I had photographed this mural before. The other day I was doing a walkabout in my neighborhood and passed it again, to see that the artist had re-worked the mural in new colors with new designs.
here are the original photos I took, in color and black-and-white.
The artist came back and re-worked the piece, keeping only the head of Garuda and the head of the black boy as compositional elements, and completely re-working the color palette.
This is one thing a traditional photograph can’t do – it can’t evolve over time being reworked into a totally different yet fundamentally similar image. At the point you transform a photograph this much, it’s no longer a photograph. It’s figurative and not literal. Part of the intrinsic quality of a photograph that makes it valuable and meaningful as a photograph as opposed to a painting is its relative immutability and the appearance of a binary 1:1 relationship with reality. We know of course that photographs CAN lie, and that they have figurative, non-literal properties, but the descriptive quality of a photograph is so powerful that we WANT to view them as purely, literally descriptive and non-figurative – “Photos don’t lie” and the visual equivalent of “if it wasn’t true, they couldn’t print it”.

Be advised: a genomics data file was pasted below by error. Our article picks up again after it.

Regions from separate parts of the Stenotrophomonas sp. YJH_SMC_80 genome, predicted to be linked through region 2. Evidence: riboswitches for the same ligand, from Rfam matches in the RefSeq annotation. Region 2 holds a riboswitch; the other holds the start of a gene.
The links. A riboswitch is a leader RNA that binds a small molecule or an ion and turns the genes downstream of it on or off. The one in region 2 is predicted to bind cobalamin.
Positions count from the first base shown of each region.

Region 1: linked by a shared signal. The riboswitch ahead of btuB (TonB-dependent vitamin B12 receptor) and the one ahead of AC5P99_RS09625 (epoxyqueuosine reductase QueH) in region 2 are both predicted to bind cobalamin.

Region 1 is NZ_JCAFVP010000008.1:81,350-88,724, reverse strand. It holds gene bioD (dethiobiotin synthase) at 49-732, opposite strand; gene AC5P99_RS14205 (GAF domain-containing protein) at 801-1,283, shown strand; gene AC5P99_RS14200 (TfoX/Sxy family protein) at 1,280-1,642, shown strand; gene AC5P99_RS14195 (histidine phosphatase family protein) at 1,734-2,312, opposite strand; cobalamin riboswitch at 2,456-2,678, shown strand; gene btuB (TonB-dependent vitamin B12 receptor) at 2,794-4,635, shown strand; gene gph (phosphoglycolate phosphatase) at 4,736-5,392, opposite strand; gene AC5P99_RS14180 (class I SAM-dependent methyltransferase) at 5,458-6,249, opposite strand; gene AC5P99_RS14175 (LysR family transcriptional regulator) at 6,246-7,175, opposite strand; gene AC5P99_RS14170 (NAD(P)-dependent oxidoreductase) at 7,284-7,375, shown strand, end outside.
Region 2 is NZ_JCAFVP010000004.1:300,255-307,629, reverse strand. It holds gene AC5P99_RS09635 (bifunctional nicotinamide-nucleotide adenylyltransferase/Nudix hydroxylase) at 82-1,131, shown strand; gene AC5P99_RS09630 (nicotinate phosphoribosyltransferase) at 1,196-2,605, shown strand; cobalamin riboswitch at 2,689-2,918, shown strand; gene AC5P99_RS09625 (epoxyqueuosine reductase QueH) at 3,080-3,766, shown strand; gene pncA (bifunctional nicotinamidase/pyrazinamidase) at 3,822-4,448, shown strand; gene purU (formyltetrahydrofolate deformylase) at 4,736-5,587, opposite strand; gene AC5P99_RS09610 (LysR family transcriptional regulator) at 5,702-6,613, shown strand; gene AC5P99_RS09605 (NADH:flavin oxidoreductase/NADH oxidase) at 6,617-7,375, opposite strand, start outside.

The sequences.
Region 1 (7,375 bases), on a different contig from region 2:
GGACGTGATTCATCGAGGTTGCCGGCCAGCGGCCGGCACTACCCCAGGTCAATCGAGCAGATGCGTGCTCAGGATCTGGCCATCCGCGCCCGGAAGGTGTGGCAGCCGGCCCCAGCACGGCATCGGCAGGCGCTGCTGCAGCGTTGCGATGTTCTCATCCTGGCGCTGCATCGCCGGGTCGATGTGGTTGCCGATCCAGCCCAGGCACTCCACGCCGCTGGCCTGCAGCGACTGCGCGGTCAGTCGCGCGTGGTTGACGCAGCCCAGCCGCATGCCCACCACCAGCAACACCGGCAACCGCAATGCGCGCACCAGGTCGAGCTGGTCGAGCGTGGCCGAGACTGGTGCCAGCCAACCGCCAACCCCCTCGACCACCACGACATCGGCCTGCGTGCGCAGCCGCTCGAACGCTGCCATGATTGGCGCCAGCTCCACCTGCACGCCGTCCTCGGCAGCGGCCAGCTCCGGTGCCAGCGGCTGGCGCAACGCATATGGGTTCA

So the question to you is, is this the same mural, or is it a different mural entirely, now that it’s been reworked?